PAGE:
Mal Potter of WTAE-TV in Pittsburg was standing in front of a room full of his fellow ABC affiliates when suddenly he was overcome with a zest to testify. "Isn't it great to be at ABC?" he shouted. "Can you imagine what's going on down the hall? It's got to be dreadful. It really does. Hopefully."

What was going on down the hall were meetings of the NBC and CBS affiliates, all held during one afternoon of the 15th Program Executive (NATPE) here. Naturally enough, all was not smiles, and pusses tended to be more sour at the other networks, because ABC, as even the residents of Tristan da Cunha must know by now, is number one, topdogs, numero uno, king of mountain, queen of the May and the top rated of the three commerical networks.

As Annie Hall would say, lah-dee-dah.

All the networks make money and all the network affiliates make money, but the network with the highest ratings can charge the most for advertising time; and the affiliate share of that revenue, which is calculated through a complicated financial formula, gets larger. Also, high network ratings tend to spill over into local time periods, including those occupied by the local station's all important and highly profitable news shows.

So down the hall in the third placed NBC affiliate room, head programmer Paul L. Klein was trying to take a bemused and philosophical approach. He said that he'd found another wrinkle in the ratings system and that recently completed Nielsen "sweep" ratings may be faulty. "Who knows?" said Klein. "Maybe we are the number one network."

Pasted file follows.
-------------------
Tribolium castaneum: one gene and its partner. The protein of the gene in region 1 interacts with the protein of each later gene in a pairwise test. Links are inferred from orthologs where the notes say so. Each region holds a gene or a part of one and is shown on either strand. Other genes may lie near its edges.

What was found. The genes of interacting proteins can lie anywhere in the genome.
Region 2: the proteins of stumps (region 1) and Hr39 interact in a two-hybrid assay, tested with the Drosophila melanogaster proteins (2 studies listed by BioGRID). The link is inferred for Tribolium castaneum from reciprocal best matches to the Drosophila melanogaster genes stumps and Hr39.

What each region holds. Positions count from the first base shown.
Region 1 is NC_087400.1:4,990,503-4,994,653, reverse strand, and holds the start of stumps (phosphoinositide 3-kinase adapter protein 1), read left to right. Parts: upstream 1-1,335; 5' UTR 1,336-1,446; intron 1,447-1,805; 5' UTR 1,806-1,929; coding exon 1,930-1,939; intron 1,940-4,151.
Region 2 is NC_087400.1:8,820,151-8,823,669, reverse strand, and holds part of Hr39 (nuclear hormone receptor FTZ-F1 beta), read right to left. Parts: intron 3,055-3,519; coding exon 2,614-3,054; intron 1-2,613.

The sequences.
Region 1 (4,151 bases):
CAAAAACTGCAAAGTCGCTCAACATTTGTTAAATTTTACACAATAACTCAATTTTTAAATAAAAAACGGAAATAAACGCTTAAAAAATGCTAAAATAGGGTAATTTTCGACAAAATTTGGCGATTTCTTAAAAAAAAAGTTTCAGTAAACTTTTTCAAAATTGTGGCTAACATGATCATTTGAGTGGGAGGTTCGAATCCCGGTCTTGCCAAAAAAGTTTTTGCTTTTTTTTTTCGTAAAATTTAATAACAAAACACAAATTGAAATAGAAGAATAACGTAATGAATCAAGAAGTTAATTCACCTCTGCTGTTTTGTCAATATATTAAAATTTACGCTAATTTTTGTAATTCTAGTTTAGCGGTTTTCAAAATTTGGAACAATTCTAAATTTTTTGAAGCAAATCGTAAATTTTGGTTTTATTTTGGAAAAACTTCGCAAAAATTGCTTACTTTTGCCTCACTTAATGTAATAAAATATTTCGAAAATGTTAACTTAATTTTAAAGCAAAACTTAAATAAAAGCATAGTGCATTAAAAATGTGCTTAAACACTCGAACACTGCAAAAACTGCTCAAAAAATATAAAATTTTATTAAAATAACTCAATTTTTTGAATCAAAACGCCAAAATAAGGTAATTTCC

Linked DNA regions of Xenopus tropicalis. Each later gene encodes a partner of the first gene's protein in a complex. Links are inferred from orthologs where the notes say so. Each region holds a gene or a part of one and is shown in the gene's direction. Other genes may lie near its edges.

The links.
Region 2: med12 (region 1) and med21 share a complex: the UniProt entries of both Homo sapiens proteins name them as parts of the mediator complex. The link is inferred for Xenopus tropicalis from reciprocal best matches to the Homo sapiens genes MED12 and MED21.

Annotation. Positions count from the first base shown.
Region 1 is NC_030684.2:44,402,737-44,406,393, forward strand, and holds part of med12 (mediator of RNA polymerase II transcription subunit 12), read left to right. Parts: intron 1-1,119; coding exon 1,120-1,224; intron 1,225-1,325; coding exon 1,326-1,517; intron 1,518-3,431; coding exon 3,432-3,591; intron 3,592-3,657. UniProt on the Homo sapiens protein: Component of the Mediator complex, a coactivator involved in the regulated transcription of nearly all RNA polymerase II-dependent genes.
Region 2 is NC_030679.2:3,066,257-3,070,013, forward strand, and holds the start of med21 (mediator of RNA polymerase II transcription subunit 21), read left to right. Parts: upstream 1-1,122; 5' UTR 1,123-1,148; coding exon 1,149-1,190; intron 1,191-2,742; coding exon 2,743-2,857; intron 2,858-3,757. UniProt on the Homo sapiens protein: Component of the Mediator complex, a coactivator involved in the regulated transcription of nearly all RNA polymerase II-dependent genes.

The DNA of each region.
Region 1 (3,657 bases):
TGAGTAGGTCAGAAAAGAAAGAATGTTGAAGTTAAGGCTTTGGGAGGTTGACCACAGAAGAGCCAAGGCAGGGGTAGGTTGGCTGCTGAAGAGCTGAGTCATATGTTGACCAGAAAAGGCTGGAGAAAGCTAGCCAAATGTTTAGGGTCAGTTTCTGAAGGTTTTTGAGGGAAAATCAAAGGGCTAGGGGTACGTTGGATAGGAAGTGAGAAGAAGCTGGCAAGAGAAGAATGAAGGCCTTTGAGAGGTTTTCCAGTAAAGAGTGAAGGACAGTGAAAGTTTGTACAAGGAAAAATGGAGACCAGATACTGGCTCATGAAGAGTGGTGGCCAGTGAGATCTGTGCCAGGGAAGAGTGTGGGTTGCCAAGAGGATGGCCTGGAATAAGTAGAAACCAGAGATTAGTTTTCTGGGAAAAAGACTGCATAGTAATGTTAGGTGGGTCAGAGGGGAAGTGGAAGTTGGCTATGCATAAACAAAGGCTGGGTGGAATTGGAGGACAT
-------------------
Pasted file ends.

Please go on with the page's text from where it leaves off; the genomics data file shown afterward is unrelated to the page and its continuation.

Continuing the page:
Earlier, announcing new programming projects, CBS vice president B. Donald Grant danced merrily along the proverbial bottom line when he declared, We are trying to go for number one - not for second place. As Vincent Lombardi once said, 'Winning isn't everything - it's the only thing.'"

Meanwhile, back at ABC, Anthony D. Thomopoulis, the successor to the gur of programming Fred Silverman, was happily telling the ABC affiliates that they were "198 of the most smartest, brightest, respected broadcasters in the world." And Jmaes E. Duffy, president of the network, was pouring out good news faster than Henny Youngman is one liners."In the February sweeps we did very well and you will do very well," Duffy assured the station program directors and general managers.

"ABC has won 21 of the 24 weeks so far this season," Duffy said. "The top 10 for the season are all ABC shows. In daytime, 'Good Morning American' has gone from a 2.6 rating to a 3.3 in a year, and we are now really closing in on the "Today' show."

In terms of "gross billings" to advertisers, ABC stations are up 11 percent over last season, Duffy said, making ABC "the largest advertising medium in the world," with 1977 sales that surpassed $1 billion. And those poor tagalongs at CBS and NBC - their gross billings only went up 6 percent.